Day Dairy Barn

Day Dairy

The Day Dairy Farm was originally part of a large homestead that was divided among the descendants of pioneer settler Henry Eastman Day. 

Some early pioneers went to Oregon for land, many to California for gold, and those coming to Utah came for their faith, but it was said of Henry Eastman Day — a non-Mormon to begin with — that a pair of blue eyes brought him across the plains. He had known Joseph Smith, had groomed Joseph’s horse in Nauvoo, and had been infatuated with Leah Rawlins, a blue-eyed young lady who immigrated with the early Pioneers. In the spring of 1850 Henry crossed the plains, arriving in Salt Lake City on July 2, 1850, and in Draper that fall. Snow melting off the mountains the next spring allowed Henry access to timbers needed in building a new home. While getting reacquainted with Leah Rawlins, he established a home and farm on 120 acres of land, helped build the community and was baptized into the Latter-day Saint faith. Henry and Leah were married on January 2, 1852. Their home, one of the first adobe homes built in Draper, still stands on 300 East in Draper. 

Later Henry entered into polygamy, becoming husband to three wives and father to 18 children, one of whom was Elias John Day. In the early 1890’s Elias John and his wife Olive established a farm on the Day land, raising their family in a log home on the property. In the early 20’s the log home burned and Elias John built the prairie style bungalow just to the northeast of where the cabin once stood. Elias John, known for his kindness to people and animals, managed the farm with the help of his sons until the depression threatened the livelihood of so many in Draper. One of Elias sons, Harmon Eastman Day, took over the farm in the early 1930’s and managed to keep it afloat with a series of sugar beet crops. Harmon’s children remember their father driving his complement of seven or eight stock cows down the road during difficult times so the cows could eat the grass growing on the side.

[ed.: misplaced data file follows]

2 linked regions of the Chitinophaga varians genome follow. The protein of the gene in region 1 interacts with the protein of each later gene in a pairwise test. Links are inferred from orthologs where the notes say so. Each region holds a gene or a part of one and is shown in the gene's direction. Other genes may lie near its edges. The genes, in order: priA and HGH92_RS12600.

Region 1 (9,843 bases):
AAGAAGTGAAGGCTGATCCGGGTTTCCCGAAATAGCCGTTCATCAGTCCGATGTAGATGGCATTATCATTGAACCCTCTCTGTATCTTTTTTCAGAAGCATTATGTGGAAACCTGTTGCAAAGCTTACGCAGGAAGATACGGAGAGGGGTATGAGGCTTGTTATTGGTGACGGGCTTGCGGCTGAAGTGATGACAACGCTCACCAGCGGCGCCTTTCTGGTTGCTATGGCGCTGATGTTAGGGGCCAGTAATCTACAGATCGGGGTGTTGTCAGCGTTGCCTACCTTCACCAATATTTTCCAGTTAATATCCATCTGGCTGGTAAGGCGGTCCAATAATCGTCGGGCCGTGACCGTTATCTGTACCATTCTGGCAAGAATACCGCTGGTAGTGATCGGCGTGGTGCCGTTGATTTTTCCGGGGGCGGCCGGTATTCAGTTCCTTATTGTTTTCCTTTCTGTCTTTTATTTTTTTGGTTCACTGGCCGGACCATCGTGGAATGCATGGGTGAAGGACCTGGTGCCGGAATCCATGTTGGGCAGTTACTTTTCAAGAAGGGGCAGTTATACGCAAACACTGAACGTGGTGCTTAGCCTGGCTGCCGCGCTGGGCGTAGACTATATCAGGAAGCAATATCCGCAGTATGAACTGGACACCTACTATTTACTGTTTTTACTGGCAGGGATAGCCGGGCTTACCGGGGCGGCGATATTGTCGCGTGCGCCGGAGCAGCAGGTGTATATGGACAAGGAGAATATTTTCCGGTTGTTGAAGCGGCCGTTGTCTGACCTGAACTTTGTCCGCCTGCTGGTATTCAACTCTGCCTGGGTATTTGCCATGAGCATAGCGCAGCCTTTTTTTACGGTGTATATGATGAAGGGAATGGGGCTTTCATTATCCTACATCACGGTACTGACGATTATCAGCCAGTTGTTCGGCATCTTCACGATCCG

In 1934, Harmon and his wife Phoebe moved into the brick home on the property and, with the help of their ten children, built a productive dairy farm that became a regional standard for modern, efficient agricultural practice. In addition to raising hay, grain and sugar beets, Harmon built an outstanding herd of registered Holstein cattle. He was a leader in the farming community, serving as a member of the Farm Bureau, a board member of the Milk Producers Association and director of the East Jordan Irrigation Canal. Harmon’s sons, Elias John (Jack) and Henry McConnell Day took over the farm when their father died in 1965.  They continued in their father's tradition and maintained one of the top purebred Holstein herds in the nation. In 1987 they were honored as Utah's Holstein Breeder of the Year at the Utah Dairy Convention. Jack passed away in 1987 and Henry continued to operate the dairy with his son, relocating the herd to Payson and selling the land farmed by three generations of Days.

Years ago, granddaughter Chrisanne Sueltz purchased the Harmon and Phoebe Day bungalow, lovingly renovated it and relocated her successful salon, Studio 603, to the charming house. She won a Draper City award for Outstanding Adaptive Reuse of the historic property. Like the Studio 603 bungalow, the large white dairy barn on the former Day property dates to the early 1920’s and was built by Elias John with the help of his sons and Eugene Vawdrey. The historic ship lap sided wood barn is a rare reminder of Draper’s rich agricultural history.